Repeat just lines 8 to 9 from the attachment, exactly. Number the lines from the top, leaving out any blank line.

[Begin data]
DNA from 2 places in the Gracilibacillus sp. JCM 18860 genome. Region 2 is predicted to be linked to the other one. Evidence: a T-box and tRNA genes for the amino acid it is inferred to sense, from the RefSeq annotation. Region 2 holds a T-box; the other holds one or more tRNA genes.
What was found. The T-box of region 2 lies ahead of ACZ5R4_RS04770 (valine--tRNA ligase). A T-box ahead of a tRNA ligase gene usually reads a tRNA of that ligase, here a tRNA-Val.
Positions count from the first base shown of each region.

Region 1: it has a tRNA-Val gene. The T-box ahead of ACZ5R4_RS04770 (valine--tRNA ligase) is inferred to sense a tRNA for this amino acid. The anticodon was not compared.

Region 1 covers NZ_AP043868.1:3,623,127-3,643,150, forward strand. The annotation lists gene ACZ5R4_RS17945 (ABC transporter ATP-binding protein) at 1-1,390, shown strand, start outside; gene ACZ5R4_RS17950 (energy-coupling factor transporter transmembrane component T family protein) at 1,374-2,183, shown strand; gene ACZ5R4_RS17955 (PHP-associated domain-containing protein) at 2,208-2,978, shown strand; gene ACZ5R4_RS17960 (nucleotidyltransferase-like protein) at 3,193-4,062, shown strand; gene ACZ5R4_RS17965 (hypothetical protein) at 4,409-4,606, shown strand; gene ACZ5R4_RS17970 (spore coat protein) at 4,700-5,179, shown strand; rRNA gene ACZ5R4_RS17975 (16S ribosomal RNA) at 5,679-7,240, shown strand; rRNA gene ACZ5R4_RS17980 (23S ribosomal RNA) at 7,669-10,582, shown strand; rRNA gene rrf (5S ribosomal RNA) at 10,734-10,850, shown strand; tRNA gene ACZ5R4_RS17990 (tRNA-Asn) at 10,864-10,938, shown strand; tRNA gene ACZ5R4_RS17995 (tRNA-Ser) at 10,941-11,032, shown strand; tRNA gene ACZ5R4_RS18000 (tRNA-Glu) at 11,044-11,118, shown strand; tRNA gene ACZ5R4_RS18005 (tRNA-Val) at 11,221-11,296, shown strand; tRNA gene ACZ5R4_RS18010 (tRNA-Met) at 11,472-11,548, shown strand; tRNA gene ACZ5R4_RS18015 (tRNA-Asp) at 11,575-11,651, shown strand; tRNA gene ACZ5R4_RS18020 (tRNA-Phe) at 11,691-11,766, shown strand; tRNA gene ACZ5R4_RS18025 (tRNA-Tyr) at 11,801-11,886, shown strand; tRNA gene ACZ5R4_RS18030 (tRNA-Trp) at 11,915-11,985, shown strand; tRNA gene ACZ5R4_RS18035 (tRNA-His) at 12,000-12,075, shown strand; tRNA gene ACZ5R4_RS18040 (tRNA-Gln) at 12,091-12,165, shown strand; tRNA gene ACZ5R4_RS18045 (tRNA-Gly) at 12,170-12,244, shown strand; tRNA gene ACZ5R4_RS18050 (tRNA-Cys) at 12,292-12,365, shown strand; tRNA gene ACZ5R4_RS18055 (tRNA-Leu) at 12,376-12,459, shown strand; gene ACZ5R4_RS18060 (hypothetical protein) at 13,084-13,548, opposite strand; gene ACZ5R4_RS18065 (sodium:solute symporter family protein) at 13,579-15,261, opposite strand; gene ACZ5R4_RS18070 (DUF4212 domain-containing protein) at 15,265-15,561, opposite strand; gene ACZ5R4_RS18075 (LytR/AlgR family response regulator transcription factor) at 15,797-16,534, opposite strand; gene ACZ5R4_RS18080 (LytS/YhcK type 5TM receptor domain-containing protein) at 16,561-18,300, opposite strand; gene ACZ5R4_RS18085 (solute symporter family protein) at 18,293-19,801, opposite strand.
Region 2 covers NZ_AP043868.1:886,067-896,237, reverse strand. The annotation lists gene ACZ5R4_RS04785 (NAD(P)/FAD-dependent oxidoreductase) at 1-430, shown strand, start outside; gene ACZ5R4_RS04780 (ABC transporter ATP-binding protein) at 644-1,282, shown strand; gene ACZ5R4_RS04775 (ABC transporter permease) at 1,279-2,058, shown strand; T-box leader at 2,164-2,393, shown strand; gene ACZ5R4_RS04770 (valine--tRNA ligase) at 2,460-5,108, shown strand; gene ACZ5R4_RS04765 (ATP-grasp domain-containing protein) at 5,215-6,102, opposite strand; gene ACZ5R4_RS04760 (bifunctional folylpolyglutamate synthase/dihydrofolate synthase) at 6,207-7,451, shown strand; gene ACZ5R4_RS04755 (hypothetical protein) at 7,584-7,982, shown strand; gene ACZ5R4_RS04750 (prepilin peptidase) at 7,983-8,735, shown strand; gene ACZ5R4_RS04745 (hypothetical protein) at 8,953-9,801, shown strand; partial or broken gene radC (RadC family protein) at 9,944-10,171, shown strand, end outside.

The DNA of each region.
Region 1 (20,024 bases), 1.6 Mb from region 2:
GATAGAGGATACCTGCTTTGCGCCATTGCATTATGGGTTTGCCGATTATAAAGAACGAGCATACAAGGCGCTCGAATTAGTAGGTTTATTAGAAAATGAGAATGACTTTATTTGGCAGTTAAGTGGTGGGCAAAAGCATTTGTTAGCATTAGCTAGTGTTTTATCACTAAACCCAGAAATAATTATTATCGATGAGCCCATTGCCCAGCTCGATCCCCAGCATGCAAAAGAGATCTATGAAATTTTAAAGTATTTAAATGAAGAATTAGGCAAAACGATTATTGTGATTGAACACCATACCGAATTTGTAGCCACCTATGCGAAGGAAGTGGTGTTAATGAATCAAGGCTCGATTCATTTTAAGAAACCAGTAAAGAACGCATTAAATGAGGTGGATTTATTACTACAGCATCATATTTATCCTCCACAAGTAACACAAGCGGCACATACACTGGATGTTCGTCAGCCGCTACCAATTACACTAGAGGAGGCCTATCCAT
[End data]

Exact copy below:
Region 1 (20,024 bases), 1.6 Mb from region 2:
GATAGAGGATACCTGCTTTGCGCCATTGCATTATGGGTTTGCCGATTATAAAGAACGAGCATACAAGGCGCTCGAATTAGTAGGTTTATTAGAAAATGAGAATGACTTTATTTGGCAGTTAAGTGGTGGGCAAAAGCATTTGTTAGCATTAGCTAGTGTTTTATCACTAAACCCAGAAATAATTATTATCGATGAGCCCATTGCCCAGCTCGATCCCCAGCATGCAAAAGAGATCTATGAAATTTTAAAGTATTTAAATGAAGAATTAGGCAAAACGATTATTGTGATTGAACACCATACCGAATTTGTAGCCACCTATGCGAAGGAAGTGGTGTTAATGAATCAAGGCTCGATTCATTTTAAGAAACCAGTAAAGAACGCATTAAATGAGGTGGATTTATTACTACAGCATCATATTTATCCTCCACAAGTAACACAAGCGGCACATACACTGGATGTTCGTCAGCCGCTACCAATTACACTAGAGGAGGCCTATCCAT